Review: You Should Probably Pick Getting Probed By Aliens Over Seeing Extraterrestrial

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Extraterrestrial starts with an impressive prologue which is at once shocking, scary, and darkly humorous, suggesting the possibility that this could be an original (or at least refreshing) take on the alien genre. Unfortunately, the film’s process proves sporadic at best; and by the end, I was almost angry with writers The Vicious Brothers and director Colin Minihan for wasting my time. The film becomes a repetitive mess of clichés and mind-numbingly boring and unpleasant characters. If you’ve seen an alien abduction film, or know the clichés of what they can do (mind control, levitation, probing) you’ve seen this movie, probably done with considerably more style and thought.

The film begins with a surprisingly blunt abduction in a small town which seems to be experiencing a series a supernatural horror. A local sheriff (Gil Bellows) believes there is something out there, and hopes it will lead him to the missing wife most believe left him. He warns the loud (and annoying) teenagers visiting the town against spending the weekend at April’s family cottage. As one would expect, the five friends discover they are in the middle of an alien invasion, and become the target of the visitors’ rage for absurd reasons. With the exception of Bellow’s sheriff and the pot-smoking Travis (Michael Ironside), the teens are on their own to avoid abductions.

We’ve seen all of this before, and for the most part Extraterrestrial is little more than a rural set version of Skyline, which itself was repetitive of Battle: Los Angeles (none of which could be described as good alien films). This includes the ridiculous choice to make this film partially found-footage. That artistic choice doesn’t even last long, which is where my frustration with this film began.

The acting is on the level of most cheap found footage films; but by not being consistent with the visual choice, the performance are just bad. All five young actors don’t understand that stylized genre acting does not equal overacting. Brittany Allen (April) comes off best, while Jess Moss gives the most irritating performance as one of her friends. Despite the obvious attempt by the filmmakers to make him so unpleasant a character that he somehow deserves what he gets, there is no catharsis and pleasure in watching his torture at the hands of nameless, faceless, motivation-less aliens.

Ironically, the bad acting is not improved by pairing these bad performances with more talented veterans; it only serves to illuminate their failures. Michael Ironside is a master of stylized acting, and Gil Bellows avoids over-acting by playing it straight. The only scenes which work are the ones featuring these two alone – although those scenes seem to exist in a completely different movie. Both Ironside and Bellows are completely wasted in a movie this bad. This is especially true of Bellows, whose presence on film I always look forward to, though he does put forth an effort to elevate his character’s scenes and give some emotional depth. The times we cut away from his character in favor of these teenagers made me hate them even more.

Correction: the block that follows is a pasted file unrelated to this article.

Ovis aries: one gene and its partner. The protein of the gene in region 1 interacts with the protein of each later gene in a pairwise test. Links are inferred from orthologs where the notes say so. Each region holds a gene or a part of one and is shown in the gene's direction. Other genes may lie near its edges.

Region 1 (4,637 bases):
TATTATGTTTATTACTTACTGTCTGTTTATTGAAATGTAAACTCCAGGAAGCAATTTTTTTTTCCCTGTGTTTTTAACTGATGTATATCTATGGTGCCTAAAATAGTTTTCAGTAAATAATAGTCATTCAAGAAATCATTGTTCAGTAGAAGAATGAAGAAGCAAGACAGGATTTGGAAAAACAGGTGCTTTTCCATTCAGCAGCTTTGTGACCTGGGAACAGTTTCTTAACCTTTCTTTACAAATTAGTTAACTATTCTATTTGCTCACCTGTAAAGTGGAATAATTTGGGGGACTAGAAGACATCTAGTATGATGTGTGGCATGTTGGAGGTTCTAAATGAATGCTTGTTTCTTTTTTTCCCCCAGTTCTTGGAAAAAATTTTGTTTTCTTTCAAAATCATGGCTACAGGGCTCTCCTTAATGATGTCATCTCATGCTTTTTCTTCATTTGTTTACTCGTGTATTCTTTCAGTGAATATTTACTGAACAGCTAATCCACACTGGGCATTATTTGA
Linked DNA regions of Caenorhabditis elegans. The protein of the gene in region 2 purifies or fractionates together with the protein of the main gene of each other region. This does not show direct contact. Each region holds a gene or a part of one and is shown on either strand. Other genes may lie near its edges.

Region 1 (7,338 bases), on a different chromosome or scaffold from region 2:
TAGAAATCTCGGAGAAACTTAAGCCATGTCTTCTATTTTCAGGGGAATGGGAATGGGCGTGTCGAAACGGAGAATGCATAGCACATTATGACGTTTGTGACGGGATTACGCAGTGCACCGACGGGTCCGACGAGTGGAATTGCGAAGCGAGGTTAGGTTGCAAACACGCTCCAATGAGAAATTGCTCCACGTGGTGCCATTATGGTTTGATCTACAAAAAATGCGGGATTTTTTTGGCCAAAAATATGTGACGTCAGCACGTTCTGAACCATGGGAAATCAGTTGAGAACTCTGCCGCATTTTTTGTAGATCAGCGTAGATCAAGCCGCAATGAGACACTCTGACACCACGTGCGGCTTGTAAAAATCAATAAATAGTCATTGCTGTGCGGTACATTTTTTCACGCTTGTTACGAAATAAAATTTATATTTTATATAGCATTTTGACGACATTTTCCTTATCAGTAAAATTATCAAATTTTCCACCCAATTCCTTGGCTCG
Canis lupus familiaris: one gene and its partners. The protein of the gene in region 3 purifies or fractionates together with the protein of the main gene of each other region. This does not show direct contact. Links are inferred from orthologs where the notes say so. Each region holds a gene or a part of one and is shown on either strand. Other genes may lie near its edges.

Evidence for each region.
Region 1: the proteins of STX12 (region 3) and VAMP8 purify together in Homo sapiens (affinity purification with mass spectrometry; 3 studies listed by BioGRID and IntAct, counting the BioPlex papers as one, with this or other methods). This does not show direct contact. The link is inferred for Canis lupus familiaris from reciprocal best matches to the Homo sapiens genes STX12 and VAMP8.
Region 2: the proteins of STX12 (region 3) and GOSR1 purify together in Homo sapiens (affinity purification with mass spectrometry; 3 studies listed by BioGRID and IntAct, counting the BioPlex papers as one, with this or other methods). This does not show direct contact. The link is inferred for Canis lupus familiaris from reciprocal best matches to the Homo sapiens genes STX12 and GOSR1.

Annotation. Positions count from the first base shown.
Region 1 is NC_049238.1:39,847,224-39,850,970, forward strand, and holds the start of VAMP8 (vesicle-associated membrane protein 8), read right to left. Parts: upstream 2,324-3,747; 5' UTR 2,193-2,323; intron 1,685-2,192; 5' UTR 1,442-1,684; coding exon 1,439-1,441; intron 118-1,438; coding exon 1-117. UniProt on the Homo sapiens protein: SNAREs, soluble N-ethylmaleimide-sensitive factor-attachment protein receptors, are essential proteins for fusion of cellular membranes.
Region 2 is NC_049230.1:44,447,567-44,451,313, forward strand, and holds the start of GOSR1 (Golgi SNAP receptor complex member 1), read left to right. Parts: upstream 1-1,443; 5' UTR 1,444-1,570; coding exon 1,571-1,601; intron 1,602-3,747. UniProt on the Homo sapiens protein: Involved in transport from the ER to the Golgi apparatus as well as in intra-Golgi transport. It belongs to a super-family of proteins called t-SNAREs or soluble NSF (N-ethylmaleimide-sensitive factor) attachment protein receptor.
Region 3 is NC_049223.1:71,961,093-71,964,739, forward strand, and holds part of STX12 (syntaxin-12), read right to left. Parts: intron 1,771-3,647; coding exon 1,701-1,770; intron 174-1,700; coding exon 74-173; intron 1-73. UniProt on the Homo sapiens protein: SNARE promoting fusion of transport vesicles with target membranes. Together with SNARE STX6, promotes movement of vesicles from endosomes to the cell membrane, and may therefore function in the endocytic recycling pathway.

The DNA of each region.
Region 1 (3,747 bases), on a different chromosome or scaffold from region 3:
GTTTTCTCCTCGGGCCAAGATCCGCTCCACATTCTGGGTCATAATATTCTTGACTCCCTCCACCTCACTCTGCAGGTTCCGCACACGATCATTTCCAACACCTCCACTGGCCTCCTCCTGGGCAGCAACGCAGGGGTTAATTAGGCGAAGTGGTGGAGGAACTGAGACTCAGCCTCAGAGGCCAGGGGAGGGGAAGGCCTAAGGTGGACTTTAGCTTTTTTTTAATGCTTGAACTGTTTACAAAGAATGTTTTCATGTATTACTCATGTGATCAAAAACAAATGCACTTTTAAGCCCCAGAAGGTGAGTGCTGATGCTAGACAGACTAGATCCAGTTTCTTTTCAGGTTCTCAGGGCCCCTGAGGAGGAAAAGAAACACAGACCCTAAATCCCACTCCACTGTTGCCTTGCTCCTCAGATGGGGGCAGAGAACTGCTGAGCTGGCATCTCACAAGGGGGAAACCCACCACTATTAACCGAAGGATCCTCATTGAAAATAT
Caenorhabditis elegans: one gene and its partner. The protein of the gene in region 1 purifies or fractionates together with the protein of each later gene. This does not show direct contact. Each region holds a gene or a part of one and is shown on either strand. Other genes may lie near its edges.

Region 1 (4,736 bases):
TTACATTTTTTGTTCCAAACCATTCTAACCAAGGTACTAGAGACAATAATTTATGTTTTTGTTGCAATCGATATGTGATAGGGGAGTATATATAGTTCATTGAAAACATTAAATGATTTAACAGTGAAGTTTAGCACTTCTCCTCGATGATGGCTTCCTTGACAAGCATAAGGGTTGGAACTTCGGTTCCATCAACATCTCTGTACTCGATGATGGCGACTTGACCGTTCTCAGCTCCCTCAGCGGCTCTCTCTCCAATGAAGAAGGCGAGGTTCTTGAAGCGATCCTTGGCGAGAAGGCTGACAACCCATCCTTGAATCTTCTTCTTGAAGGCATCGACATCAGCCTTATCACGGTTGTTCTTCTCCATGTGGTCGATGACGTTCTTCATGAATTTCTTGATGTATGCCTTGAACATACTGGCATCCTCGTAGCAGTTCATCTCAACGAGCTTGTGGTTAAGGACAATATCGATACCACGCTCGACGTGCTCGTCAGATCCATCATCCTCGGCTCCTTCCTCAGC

This is especially frustrating considering the engaging theme surrounding Bellows’ character: the anguish of not knowing what has happened to a loved one. That simple concept does reflect our fears; not only of the great unknown, but also of life and death itself. Bellows’ anguish over his wife’s disappearance, the torture he lives with, is powerful to see. A similar scene involving April is the only time, I would argue, we feel an emotional connection to her character. But ultimately (and to the greater detriment of the movie) the filmmakers are more interested in cheap thrills and special effects.

While I won’t spoil the end of this film, in case you actually want to see this (but seriously, don’t), I will say that it left me enraged that a potentially good, thematically satisfying ending was sacrificed simply to showcase set design and effects. To destroy the potential to leave the audience on a sober but thoughtful note shows the deficiencies in this generally unpleasant film, which is one of the least-enjoyable bad movies in recent years.

Lesley Coffin is a New York transplant from the midwest. She is the New York-based writer/podcast editor for Filmoria and film contributor at The Interrobang. When not doing that, she’s writing books on classic Hollywood, including Lew Ayres: Hollywood’s Conscientious Objector and her new book Hitchcock’s Stars: Alfred Hitchcock and the Hollywood Studio System.

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